For writers Imposter Syndrome is a chronic illness; one that comes in waves like nausea. Always there, a level of discomfort that you cope with and over-compensate for. Then comes the rising bile, the building sense that the truth is coming out and you try to choke and suppress it. Then finally the near vomit that feels like a liquid despair in your gut that can’t be purged. The fear that everyone knows, and your secret is out. You’re a fraud. A pretender. You don’t deserve to be here. The trust others put in you was misplaced...

Then the syndrome’s spasm passes, subsides enough to make you think it’s just a phase. An anomaly. A momentary lapse of reason. But it never goes away. It always comes back...

I long thought the more I achieved, the more experience I had, the less I would feel like an imposter. But that turned out to be a lie. Maybe because the more experienced the more I realise how much I didn’t know. And then the ‘achievements’ (whatever that means) feels ever more unwarranted. The imposter syndrome only gets worse. I make a living as a writer but it’s a privilege i don’t deserve.

From a young age my approach to imposter syndrome was always to double-down. Ever the pragmatist, I never thought I had talent. But I was arrogant enough to think I could do without it. If I worked harder, longer, read more, knew more, wrote more, I could make up for a lack of talent. Arguably it’s been an effective tool, but there are times when I wonder if this solution only exacerbates the problem. Such a work ethic comes from self awareness, but when bouts of imposter syndrome nausea hit the truth can’t be denied because you’ve already acknowledged it. And around and around we go; doubt fuelling over-compensation which just validates the doubt. Around and around until giving up starts to feel like the only way to not feel like a fraud... Don’t try and you don’t have to lie. The sweet relief of letting go...

Truth is, I feel like an imposter all the time. Not some of the time but all of the time. Some weeks are better than others. Some days are brutality. And even when it eases up it never goes away.

The things we want as writers; being produced, gaining credits, being published, making a living, being ‘in demand’, all of these things perpetually feel as if they stand on the shoulders of lies…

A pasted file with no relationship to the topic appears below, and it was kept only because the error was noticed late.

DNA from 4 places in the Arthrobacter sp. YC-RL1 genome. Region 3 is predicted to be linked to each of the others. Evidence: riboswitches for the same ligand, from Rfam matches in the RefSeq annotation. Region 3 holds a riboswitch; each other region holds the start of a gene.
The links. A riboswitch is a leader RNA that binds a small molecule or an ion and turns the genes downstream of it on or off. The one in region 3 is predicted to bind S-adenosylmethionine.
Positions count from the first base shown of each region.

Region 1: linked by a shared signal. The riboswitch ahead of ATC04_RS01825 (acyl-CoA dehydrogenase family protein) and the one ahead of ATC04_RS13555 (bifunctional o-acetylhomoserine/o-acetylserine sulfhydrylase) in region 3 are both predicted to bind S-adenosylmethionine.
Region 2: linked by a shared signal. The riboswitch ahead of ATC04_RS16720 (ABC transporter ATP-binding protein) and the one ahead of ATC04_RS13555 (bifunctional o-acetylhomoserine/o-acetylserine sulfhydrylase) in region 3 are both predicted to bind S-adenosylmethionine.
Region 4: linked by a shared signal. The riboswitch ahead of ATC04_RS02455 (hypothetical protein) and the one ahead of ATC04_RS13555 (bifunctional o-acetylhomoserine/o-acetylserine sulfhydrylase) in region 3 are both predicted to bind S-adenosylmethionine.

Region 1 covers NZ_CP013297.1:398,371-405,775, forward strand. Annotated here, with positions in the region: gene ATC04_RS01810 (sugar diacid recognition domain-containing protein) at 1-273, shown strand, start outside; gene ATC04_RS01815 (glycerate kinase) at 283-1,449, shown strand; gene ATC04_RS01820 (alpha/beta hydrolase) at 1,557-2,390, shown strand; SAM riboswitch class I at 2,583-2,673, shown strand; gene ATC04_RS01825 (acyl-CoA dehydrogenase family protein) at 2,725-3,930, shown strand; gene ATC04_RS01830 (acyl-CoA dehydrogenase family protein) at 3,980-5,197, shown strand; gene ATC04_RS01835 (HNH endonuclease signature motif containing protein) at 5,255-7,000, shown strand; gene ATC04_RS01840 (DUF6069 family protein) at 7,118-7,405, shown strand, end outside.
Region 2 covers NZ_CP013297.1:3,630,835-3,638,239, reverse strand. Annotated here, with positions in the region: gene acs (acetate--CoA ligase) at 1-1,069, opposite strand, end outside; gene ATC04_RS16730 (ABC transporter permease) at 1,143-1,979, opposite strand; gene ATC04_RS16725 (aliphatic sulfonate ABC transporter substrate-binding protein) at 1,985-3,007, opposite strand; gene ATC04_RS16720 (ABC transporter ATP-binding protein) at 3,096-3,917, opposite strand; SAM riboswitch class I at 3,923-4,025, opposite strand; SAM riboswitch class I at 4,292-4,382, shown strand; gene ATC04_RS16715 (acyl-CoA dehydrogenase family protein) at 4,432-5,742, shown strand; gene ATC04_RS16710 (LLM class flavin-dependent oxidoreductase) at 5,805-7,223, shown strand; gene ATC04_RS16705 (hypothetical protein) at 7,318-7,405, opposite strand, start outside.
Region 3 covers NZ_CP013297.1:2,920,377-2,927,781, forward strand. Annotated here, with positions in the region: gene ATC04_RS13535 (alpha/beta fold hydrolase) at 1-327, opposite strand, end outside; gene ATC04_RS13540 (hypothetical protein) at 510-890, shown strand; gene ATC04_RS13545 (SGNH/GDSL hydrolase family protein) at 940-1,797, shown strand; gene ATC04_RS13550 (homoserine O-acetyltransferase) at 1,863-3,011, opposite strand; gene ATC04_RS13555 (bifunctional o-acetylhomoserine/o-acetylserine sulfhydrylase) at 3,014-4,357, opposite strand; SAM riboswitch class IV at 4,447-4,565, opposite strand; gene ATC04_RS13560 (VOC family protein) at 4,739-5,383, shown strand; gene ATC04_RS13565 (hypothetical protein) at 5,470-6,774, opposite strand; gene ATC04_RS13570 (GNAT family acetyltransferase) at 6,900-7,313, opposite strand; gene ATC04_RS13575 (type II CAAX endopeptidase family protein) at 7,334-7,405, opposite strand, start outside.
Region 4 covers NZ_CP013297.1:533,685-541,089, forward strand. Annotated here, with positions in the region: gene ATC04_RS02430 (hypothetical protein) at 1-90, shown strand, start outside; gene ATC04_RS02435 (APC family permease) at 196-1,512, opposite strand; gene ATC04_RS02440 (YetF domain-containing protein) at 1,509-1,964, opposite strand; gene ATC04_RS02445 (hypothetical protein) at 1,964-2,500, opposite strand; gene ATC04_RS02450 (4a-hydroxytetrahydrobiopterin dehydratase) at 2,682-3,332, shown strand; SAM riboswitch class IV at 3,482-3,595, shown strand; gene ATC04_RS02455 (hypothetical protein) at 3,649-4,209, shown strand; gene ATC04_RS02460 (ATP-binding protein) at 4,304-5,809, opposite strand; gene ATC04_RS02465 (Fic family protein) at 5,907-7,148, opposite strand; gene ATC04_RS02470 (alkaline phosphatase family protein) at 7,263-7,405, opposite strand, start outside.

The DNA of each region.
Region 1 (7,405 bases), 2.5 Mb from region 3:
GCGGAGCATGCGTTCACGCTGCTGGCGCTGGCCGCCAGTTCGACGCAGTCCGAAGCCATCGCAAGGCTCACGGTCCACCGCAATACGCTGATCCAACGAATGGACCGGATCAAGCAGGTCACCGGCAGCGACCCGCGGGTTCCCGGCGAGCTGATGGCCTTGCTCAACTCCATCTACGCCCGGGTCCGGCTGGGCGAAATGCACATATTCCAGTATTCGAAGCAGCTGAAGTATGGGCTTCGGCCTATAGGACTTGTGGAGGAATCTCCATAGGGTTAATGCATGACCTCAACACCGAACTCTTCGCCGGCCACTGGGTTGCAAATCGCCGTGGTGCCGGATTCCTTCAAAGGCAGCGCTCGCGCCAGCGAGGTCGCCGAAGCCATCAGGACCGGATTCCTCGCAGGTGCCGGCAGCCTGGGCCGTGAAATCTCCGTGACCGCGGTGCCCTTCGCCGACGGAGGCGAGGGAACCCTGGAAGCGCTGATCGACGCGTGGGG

And being such a working writer comes with the psychological drain of Freelancing Labour. The nature of this creates mental dead weight that must be dragged with you every step as each job is fragile and fleeting, and the next gig never certain. The torturous psychology this brings is that you are only as valuable as you are succeeding. If you’re good you’ll have work, if you’re not, you won’t. All played out with immediate week by week evaluation and feedback of your worth. But this constant need to ‘prove’ your worth, prove your value, justify your legitimacy is a kind of slow torture - a Sisyphean task of uphill boulder rolling.

As the formal definition of someone suffering imposter syndrome reads;

“Proof of success is dismissed as luck, timing, or as a result of deceiving others into thinking they are more intelligent and competent than they actually are.

* “I must not fail"

* “I feel like a fake"

* “I just got lucky"

Impostor experience may be accompanied by anxiety , stress, or depression…”

And it’s these last words that scare me and i suspect all my fellow writers. The fall out of feeling like a fake and constantly trying to prove you’re not, is a road that leads to a very dark place.

Nothing I have said above is unique to me. And I certainly, please, don’t want compliments in the comments section with positive reinforcement. That’s not my schtick. But whilst self-aware characters in drama are to be avoided, self-awareness as a writer might be our only salvation. This is a universal problem particularly acute to creative people who live so much inside their own heads. And the human mind is beautiful and fragile, wonderful and complex and deeply fraught.

Below celebrated writer Neil Gaiman tells an anecdote of imposter syndrome and it makes me feel better.

“Maybe there weren’t any grown-ups, only people who had worked hard and also got lucky and were slightly out of their depth, all of us doing the best job we could, which is all we can really hope for.”